Record levels of unemployment and disappearing jobs in inner-city neighborhoods are the root cause of poverty and social distress among African Americans, contends Wilson, an eminent University of Chicago sociology professor. A galvanizing blueprint for concerned citizens and policy makers, his scholarly study focuses on Chicago's inner-city poor, using three surveys he conducted between 1987 and 1993. Wilson (The Truly Disadvantaged) sees a direct link between growing joblessness and what he calls ghetto-related behavior and attitudesfatherless children born out of wedlock, drugs, crime, gang violence, hopelessnessbut unlike those who blame a "culture of poverty," he emphasizes that structural changes can effect a turnaround. His plan to reverse declining employment and social inequality includes proposals for city-suburban collaboration, private-sector partnerships with public schools, national health insurance, and time limits on welfare for able-bodied recipients combined with guaranteed jobs in a public-works program modeled on the New Deal's Works Progress Administration. (Sept.)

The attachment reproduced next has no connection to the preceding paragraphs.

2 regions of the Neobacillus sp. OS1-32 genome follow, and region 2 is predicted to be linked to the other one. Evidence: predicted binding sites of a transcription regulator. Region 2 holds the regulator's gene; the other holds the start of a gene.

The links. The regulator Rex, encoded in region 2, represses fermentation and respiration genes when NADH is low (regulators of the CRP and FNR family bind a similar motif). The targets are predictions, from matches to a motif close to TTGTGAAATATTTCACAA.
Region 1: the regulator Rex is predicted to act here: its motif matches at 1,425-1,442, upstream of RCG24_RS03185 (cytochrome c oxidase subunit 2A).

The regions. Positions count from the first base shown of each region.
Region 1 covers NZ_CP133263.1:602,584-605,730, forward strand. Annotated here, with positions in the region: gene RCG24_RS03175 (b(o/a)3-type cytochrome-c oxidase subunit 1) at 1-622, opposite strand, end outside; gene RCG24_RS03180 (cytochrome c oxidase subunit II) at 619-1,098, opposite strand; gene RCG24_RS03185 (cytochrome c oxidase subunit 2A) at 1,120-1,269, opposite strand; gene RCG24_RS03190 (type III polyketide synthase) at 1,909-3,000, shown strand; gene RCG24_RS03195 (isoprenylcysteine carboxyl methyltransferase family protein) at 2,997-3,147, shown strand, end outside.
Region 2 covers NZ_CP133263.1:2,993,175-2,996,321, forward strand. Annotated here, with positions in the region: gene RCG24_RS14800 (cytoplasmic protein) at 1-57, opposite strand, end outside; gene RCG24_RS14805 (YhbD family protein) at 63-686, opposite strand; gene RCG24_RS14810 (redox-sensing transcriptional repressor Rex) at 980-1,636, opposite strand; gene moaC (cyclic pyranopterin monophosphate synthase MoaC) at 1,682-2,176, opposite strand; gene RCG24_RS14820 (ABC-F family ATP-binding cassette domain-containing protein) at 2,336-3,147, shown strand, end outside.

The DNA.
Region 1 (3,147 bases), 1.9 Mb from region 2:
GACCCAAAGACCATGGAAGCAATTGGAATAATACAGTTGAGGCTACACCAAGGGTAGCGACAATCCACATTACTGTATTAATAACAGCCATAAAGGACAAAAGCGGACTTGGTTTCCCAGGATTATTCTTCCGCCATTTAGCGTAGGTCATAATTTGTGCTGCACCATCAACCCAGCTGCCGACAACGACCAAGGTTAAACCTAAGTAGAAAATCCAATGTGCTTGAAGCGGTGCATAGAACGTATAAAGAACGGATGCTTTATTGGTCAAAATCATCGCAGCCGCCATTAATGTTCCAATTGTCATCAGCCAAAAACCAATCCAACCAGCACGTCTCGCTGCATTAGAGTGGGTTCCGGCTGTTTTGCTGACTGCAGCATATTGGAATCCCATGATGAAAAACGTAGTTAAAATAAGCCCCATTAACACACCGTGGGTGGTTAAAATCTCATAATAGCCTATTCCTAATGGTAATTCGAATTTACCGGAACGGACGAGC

Kirkus Reviews